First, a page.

Expected Dental Challenges 2-9 Years Old
During the 2-9 year old period, the child has only deciduous (baby) teeth. Baby teeth are fragile. Enamel is the protective outer coating of teeth, and it is thin on baby teeth. This means that if a cavity starts, it gets big quickly. The most common place for a cavity in a baby tooth is between the last two molars or between the two upper front teeth. If you notice a cavity, get it looked after at the dentist’s office soon. Baby teeth are needed. The adult teeth “know” where to erupt by guiding themselves into position using the roots of the baby teeth. Having a bunch of baby teeth out when a child is very young virtually assures the need for braces later. The least expensive way to take care of cavities is to use a toothbrush and floss and avoid getting them in the first place. Now is the time to get into the tooth brushing habit after waking up and before going to bed every day.
Baby teeth will begin to be replaced by adult teeth starting at about six years old and all will be replaced by about twelve years old. Spaces usually develop between the teeth before the new teeth arrive. Grinding at night (officially called bruxing) is not at all uncommon as the jaws grow to accommodate the much larger adult teeth. Researchers do not expect decay in the majority of children in this period, but we have seen that many young people get cavities. A diet with sweets and or fruit several times a day without brushing soon afterwards each time is usually the cause of these early cavities. Keep in mind that a filling on a permanent tooth placed at six years old will usually have to be replaced even if everything goes perfectly (with the person’s oral hygiene) at least every 20 years. 6, 26, 46, 66, 86. That’s five fillings on that same tooth in the child’s lifetime, so you can see why early decay in permanent teeth is something to be avoided if possible.
Many teeth have deep groves on their biting surface. Teeth are more likely to get a cavity during the first six months they are in the mouth because of the depth of the groves on some people’s teeth. Sometimes the grooves are so deep there is actually little or no protective coating on the tooth (enamel) at the deepest part of the grooves. A sealant acts as the protective coating nature sometimes neglects to place properly on some molars. When molars are erupting, it is a good idea to get a dentist to have a look at them and give an opinion on whether the young person would benefit from having the grooves sealed with plastic. The technology of sealants has changed in the last few years as researchers have discovered that decay grows in the grooves if it has inadvertently been sealed into the tooth when a sealant is placed. Many young people can benefit from sealants. Ask your dentist if your child is one of them.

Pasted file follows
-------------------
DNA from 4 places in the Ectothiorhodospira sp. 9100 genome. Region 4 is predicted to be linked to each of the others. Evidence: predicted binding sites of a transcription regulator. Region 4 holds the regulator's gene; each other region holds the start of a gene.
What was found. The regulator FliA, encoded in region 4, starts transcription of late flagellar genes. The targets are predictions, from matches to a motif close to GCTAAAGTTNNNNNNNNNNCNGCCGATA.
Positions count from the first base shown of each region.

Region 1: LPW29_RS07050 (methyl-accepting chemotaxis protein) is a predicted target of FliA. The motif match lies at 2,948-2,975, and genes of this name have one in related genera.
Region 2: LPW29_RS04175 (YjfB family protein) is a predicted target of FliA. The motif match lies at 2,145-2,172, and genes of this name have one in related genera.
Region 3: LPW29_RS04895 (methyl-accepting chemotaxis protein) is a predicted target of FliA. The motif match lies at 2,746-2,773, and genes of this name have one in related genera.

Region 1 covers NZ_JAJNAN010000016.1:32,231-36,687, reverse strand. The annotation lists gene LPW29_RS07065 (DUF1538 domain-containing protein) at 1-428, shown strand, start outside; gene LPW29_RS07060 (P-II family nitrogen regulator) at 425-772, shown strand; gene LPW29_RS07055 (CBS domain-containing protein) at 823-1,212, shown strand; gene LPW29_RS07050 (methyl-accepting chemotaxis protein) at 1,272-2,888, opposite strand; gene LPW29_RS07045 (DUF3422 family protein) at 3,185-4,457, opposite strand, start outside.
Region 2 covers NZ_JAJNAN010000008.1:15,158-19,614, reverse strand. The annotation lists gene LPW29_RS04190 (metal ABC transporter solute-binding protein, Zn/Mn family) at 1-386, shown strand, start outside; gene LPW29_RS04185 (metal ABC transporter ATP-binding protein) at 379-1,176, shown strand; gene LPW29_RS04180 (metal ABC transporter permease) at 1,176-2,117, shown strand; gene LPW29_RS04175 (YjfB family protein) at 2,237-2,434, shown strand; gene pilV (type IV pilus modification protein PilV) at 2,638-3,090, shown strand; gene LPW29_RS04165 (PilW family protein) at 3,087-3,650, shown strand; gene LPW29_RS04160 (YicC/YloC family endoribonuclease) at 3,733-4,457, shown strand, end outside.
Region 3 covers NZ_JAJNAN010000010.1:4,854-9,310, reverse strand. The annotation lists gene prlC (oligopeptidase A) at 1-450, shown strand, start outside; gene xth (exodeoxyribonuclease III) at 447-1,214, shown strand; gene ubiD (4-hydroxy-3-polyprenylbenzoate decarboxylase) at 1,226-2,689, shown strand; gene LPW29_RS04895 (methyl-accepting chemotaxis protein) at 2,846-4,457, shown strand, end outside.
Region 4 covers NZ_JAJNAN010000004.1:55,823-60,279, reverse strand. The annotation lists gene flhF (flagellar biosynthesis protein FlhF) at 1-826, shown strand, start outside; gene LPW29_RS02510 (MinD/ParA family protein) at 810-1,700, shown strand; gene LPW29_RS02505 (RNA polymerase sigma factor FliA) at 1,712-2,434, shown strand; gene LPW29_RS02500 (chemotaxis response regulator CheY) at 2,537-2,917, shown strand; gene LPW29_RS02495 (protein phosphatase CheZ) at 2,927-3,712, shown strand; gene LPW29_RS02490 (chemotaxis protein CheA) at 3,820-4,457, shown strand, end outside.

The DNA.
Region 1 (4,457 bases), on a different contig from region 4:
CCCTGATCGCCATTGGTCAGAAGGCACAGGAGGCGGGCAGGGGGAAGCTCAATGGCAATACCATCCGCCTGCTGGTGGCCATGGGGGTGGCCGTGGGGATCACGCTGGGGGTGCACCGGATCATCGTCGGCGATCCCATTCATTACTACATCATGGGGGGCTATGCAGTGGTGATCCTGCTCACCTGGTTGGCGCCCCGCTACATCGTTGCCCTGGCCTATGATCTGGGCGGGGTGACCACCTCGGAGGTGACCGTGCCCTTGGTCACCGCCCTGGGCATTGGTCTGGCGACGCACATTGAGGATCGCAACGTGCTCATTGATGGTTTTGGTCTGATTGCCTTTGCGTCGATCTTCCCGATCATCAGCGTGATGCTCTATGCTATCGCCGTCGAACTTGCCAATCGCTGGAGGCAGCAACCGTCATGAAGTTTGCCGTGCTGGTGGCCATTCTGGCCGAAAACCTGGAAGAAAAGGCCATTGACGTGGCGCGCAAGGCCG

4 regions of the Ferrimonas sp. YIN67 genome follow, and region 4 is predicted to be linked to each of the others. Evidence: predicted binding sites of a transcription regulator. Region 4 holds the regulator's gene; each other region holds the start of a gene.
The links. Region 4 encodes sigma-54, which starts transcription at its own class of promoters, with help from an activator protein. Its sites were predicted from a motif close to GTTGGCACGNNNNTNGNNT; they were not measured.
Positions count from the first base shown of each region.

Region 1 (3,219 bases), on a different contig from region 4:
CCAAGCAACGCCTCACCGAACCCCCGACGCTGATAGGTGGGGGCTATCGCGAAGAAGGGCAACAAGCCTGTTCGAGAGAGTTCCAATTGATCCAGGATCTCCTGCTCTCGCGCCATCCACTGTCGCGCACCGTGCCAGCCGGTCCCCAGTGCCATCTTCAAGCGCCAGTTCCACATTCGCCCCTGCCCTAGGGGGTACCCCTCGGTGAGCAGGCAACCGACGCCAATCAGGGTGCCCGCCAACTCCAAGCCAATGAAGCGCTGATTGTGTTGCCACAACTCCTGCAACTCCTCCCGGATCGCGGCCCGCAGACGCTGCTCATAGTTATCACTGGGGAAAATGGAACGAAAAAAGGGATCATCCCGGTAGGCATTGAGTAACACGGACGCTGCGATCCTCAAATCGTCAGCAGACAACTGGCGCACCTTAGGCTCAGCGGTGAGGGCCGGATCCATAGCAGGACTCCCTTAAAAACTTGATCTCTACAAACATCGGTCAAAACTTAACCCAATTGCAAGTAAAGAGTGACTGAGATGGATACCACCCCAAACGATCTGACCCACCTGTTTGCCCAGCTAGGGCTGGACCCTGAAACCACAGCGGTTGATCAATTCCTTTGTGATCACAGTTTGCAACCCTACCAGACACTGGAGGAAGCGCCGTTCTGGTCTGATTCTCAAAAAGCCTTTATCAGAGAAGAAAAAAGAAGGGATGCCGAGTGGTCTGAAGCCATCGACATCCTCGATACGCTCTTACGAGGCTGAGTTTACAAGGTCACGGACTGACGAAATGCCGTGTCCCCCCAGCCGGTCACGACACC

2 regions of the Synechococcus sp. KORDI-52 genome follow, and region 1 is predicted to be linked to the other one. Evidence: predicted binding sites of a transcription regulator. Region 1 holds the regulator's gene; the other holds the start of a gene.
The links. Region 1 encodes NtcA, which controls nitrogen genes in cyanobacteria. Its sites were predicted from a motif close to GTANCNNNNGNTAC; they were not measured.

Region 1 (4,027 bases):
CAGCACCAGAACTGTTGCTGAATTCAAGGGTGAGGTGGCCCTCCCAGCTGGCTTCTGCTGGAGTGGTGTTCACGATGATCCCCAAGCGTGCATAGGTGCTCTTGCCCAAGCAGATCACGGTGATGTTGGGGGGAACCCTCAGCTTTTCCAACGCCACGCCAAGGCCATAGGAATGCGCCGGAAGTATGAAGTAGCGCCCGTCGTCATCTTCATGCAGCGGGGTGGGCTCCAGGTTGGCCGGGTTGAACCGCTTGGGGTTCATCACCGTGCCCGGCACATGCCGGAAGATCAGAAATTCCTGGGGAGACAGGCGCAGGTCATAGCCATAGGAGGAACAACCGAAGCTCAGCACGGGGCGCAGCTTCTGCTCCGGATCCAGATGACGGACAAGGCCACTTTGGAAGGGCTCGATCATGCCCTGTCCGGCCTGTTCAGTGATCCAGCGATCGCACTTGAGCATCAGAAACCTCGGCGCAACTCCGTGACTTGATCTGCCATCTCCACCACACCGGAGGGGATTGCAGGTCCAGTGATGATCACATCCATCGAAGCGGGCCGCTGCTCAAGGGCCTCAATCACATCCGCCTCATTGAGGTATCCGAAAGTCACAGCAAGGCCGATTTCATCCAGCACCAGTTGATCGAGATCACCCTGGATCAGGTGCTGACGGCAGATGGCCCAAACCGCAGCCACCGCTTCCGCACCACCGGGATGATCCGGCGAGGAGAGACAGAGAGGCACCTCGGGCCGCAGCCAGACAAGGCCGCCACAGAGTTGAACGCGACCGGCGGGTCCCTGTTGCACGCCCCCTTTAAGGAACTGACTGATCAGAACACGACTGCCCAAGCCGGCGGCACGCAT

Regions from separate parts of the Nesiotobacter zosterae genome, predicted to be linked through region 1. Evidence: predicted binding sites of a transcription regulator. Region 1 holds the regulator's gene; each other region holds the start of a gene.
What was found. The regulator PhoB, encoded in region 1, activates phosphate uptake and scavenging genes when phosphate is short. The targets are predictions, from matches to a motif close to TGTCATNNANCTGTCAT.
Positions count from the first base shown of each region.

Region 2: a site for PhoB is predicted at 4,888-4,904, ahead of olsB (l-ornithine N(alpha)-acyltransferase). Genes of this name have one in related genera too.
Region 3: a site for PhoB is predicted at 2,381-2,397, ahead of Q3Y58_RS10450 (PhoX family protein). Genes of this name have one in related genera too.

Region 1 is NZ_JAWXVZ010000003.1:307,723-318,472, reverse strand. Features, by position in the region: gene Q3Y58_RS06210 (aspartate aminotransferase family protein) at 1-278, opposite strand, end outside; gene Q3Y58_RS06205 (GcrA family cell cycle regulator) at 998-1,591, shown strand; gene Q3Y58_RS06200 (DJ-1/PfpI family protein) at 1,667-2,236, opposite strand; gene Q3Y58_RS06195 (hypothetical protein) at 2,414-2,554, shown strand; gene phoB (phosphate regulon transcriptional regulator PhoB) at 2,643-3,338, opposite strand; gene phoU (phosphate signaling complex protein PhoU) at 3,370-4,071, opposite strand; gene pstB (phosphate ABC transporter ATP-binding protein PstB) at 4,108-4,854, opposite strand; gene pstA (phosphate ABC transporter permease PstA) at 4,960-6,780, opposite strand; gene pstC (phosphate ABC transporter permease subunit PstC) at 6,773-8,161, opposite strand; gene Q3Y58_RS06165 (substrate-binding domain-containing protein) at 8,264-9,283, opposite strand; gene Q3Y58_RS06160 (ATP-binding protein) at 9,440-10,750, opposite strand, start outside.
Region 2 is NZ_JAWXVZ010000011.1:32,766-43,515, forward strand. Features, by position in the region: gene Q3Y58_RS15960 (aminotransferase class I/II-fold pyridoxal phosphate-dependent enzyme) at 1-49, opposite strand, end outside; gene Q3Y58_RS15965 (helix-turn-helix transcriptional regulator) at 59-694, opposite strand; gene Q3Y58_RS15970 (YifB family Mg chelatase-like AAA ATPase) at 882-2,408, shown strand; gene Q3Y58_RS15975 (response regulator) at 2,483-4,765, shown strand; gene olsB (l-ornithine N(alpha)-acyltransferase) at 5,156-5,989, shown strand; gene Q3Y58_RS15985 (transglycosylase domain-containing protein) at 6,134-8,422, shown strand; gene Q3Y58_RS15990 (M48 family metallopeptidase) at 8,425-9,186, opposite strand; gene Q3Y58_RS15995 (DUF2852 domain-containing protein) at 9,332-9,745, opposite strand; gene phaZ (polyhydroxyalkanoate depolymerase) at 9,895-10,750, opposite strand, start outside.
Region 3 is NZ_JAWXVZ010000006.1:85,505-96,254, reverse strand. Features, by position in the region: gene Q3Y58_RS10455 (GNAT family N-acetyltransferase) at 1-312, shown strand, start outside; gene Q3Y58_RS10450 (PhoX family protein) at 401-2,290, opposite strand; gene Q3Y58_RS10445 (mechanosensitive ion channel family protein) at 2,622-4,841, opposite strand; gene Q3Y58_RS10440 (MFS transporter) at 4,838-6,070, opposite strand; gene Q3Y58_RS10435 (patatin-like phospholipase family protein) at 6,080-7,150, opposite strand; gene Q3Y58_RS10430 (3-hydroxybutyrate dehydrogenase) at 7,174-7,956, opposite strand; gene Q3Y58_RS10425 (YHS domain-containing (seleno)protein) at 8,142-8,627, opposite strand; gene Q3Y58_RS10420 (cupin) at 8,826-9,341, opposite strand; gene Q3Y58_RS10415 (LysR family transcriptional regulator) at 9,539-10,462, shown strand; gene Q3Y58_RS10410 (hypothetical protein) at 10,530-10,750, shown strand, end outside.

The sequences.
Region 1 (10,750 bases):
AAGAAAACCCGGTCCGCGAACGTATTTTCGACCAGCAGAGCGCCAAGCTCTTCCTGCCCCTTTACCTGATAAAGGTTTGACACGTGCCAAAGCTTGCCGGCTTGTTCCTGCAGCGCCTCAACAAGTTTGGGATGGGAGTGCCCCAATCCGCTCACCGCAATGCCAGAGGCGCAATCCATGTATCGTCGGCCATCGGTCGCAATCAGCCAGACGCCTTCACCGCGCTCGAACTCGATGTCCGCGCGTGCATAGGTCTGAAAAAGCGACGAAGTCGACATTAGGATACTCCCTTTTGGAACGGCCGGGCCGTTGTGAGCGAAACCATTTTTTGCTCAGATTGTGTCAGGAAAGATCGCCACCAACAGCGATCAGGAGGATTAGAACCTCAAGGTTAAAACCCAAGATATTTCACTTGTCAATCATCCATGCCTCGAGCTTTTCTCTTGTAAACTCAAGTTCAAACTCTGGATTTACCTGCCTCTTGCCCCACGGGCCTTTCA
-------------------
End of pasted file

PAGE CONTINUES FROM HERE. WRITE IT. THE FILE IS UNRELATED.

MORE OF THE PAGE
At this point in history, we have several tools everyone can use to reduce the chance of tooth decay: Toothbrush, floss, professional cleaning, and fluoride. You at home also have another powerful tool to aid in reducing the chance of tooth decay, and that tool is diet. Fluoride is a powerful tool to use in fighting the development of tooth decay. Young people in the 2-9 year old period (actually birth to 9 year old period) benefit significantly from fluoridated water. The body concentrates fluoride in the bones and teeth, so even though municipal water in fluoridated communities is 1 part per million or slightly less, it has a powerful effect on developing teeth. Research is quite conclusive that exposure to fluoride in water on a daily basis in this birth to 9 year old period reduces tooth decay throughout life by about 35%. The effect continues throughout life even if the person moves out of the fluoridated area after 9 years old. Eating fluoridated toothpaste is common in this period and should be avoided because too much fluoride when the teeth are forming can cause unsightly permanent white or even brown spots to develop on the forming teeth. Just a pea sized bit of toothpaste is plenty on Junior’s toothbrush. Use of fluoridated toothpaste instead of non fluoridated toothpaste or no toothpaste at all reduces tooth decay by another about 30%, but its effect is short lived. It lasts a few weeks or months on the teeth rather than lasting a lifetime like the fluoride introduced by fluoridated water. As far as diet, sweets should be a treat and not a staple in this period. For the teeth, the amount of sugar is much less of a factor causing damage to the teeth than is the frequency of sugar intake. For example, if a child is going to eat a candy bar, it does far less damage to the teeth if it is consumed in a couple of minutes than if it is eaten bit by bit over the whole afternoon. Brushing is a good idea after eating sweets, or at least a rinse and swish with water if brushing is not possible.
This article was written by Dr. Mike Christensen and published in the Daily Miner and News, and Enterprise. Local Kenora News Publicatons (1998-2006)